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How Does a Hydraulic Flow Control Valve Work? Function of Hydraulic Flow Control Valves, Types, Design Considerations, and More

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Hydraulic Flow Control Valve

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    Flow control valves are used to regulate the flow rate and pressure of liquids or gases through a pipeline. Flow control valves are essential for optimizing system performance, relying on a flow passage or port with a variable flow area. Here’s a look at the function of hydraulic flow control valves, the various types and components, and how they work, as well as some important considerations in selecting the appropriate hydraulic flow control valve for a specific application.

    Function of Hydraulic Flow Control Valves

    The purpose of a flow control valve is to regulate the flow rate in a specific portion of a hydraulic circuit. In hydraulic systems, they’re used to control the flow rate to motors and cylinders, thereby regulating the speed of those components.

    Hydraulic flow control valves also control the rate of energy transfer at a given pressure. This is based on the physics concept surrounding work, energy, and power:

    Actuator force x distance traveled = work done on load

    The energy transfer must be equal to the total work done. Because the actuator speed determines the rate of energy transfer, speed is a function of the flow rate. Directional control valves serve a different purpose, directing the energy transfer system to the appropriate location at the appropriate time, although some pressure and flow rate control may be achieved using directional control valves, as they can throttle the flow of fluid.

    How Hydraulic Flow Control Valves Work

    There are a variety of flow control valve designs, with most intended for specific applications. Therefore, understanding how hydraulic flow control valves work is crucial in selecting the right valve for an application. The most common types of flow control valves include: Hydraulic Flow Control Valve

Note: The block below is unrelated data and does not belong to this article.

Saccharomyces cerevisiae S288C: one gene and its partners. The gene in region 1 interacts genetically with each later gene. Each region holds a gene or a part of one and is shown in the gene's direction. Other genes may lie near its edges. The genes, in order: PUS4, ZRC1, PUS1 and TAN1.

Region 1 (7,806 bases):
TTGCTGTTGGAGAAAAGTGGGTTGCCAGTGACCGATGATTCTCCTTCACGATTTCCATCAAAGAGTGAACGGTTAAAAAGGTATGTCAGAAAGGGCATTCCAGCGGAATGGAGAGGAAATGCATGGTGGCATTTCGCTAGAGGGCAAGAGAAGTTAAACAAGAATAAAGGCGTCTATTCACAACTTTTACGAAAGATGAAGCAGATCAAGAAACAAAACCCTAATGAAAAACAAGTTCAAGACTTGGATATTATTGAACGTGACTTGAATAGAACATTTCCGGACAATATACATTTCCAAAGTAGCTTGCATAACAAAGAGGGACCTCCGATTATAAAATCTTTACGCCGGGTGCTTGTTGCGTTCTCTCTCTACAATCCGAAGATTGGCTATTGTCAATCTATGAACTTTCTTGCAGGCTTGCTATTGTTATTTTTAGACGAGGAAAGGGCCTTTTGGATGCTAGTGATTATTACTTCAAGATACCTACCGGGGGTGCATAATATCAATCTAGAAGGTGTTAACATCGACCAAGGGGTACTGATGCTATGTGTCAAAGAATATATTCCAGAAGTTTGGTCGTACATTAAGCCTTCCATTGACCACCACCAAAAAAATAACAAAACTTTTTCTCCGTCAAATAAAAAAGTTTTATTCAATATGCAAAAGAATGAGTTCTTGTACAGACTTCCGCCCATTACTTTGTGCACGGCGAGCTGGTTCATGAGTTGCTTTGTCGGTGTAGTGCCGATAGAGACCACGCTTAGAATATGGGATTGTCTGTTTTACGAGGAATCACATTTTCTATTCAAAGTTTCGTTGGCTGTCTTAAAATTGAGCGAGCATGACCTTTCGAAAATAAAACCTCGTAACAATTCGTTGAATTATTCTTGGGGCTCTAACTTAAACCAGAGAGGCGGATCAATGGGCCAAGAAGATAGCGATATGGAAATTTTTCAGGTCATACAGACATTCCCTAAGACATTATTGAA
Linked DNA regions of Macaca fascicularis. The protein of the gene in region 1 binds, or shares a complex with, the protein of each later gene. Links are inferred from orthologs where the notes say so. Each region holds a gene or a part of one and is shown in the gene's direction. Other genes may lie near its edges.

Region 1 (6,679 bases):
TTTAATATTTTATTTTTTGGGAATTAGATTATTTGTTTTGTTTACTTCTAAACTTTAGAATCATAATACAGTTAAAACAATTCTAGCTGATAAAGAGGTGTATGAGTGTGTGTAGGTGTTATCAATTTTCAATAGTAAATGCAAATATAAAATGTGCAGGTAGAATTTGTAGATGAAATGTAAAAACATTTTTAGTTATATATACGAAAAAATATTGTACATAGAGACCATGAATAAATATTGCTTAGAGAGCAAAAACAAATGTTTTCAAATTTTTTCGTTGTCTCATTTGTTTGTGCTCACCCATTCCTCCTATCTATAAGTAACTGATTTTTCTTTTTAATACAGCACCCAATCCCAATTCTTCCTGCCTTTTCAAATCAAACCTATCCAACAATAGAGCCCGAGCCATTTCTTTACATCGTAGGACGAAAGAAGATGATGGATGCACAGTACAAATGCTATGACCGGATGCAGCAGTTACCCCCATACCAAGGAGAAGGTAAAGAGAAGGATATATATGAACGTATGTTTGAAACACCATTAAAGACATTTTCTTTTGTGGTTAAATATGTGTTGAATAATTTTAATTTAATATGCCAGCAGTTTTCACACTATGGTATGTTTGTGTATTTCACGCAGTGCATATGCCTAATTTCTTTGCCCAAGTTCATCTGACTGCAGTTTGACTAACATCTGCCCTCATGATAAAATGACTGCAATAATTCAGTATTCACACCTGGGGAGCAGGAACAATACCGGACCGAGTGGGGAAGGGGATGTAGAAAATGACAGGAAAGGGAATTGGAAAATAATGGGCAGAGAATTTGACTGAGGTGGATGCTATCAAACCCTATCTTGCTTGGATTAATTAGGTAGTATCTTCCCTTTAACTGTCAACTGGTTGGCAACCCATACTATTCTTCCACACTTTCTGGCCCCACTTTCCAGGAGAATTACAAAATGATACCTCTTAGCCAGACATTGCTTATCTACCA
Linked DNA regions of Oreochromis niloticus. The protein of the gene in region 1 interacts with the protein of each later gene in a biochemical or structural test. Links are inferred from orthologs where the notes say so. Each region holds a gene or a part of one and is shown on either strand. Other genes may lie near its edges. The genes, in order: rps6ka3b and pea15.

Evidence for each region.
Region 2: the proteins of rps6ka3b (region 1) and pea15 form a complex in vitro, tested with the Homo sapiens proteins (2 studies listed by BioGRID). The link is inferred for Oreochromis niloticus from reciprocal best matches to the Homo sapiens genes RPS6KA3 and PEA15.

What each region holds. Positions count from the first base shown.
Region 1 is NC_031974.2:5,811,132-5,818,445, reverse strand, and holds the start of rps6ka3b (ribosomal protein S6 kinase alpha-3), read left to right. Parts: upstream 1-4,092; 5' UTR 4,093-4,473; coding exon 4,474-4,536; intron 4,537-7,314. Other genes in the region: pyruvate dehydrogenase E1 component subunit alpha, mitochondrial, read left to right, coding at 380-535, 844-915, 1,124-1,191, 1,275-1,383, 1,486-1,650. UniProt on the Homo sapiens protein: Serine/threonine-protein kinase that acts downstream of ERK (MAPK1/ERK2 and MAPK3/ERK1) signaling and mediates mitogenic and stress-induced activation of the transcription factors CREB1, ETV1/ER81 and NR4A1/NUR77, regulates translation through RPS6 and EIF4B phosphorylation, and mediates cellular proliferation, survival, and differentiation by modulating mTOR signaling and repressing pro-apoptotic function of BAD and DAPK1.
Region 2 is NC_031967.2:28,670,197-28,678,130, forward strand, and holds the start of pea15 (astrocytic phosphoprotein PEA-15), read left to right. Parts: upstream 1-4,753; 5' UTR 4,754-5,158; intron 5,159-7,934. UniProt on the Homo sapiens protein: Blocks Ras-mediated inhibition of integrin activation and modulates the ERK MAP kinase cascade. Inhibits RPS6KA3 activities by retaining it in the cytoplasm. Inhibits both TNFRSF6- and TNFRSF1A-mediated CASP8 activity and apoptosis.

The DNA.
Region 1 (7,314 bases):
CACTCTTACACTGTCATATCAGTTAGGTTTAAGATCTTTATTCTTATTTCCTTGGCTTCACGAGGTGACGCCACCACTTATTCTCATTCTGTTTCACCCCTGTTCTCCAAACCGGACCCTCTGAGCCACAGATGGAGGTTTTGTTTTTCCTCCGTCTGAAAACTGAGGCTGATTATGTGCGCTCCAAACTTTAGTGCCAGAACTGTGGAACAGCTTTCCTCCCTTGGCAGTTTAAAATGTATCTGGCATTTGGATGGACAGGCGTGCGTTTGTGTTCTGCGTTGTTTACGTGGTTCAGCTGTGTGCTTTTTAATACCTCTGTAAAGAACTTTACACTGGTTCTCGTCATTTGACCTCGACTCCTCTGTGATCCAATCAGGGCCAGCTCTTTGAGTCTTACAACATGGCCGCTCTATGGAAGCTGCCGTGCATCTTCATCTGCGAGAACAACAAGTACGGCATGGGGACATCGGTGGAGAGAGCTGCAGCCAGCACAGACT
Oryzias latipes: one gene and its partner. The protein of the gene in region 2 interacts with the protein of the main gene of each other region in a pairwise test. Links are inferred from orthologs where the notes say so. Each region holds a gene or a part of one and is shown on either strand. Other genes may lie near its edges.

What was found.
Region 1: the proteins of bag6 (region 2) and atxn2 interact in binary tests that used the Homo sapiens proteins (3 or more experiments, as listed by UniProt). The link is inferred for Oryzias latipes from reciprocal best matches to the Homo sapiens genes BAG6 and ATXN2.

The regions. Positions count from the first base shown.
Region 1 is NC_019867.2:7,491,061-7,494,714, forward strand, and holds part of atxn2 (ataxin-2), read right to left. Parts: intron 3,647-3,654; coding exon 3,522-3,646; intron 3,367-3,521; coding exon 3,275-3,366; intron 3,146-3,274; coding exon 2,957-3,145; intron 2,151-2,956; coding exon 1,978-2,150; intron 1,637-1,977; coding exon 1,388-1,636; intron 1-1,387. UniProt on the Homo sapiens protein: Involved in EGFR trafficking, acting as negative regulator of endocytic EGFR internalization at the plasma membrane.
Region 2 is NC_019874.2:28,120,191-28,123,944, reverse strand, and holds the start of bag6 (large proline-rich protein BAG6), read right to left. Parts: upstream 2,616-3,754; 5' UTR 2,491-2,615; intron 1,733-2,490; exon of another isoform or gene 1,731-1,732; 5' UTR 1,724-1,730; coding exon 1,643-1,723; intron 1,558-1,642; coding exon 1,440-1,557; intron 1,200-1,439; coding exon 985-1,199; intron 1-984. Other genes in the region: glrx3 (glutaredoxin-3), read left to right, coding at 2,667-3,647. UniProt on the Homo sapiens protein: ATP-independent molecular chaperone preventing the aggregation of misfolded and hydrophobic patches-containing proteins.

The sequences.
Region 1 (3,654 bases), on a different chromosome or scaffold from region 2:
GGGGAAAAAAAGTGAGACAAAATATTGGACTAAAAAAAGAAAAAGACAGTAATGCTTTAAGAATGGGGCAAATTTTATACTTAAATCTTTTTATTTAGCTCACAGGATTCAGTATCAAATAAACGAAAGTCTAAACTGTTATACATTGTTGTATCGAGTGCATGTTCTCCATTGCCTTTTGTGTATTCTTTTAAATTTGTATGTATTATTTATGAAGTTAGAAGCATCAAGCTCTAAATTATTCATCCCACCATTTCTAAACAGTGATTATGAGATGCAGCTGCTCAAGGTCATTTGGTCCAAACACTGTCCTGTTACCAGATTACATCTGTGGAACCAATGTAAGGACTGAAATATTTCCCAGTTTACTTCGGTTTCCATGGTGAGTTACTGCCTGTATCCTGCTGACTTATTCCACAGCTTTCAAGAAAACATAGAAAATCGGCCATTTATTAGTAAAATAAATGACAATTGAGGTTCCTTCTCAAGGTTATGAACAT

• Ball
    • Diaphragm
    • Needle
    • Butterfly
    • Plug

    The simplest flow control valves have an aperture which opens or closes in order to increase or slow down the flow rate. Ball valves are among the simplest options, consisting of a ball attached to a handle. The ball has a hole through the center, and when the handle is turned, the hole is aligned with valve openings in order to permit flow. In order to shut off the flow, the handle is used to turn the hole perpendicular to the valve openings, which obstructs the flow.

    Other valve types function in a similar way with some mechanism for either permitting or blocking flow. A butterfly valve, for instance, has an internal metal plate attached to a turning mechanism. The plate opens or closes when the mechanism is turned. Needle valves, which are among the more precise valve options, have an adjustable needle and a valve stem which restricts or allows the flow of liquid. The needle can be adjusted to block the flow of fluid completely, allow the free flow of liquid, or partially obstruct the flow to varying degrees, therefore allowing for greater and more precise control over the flow rate.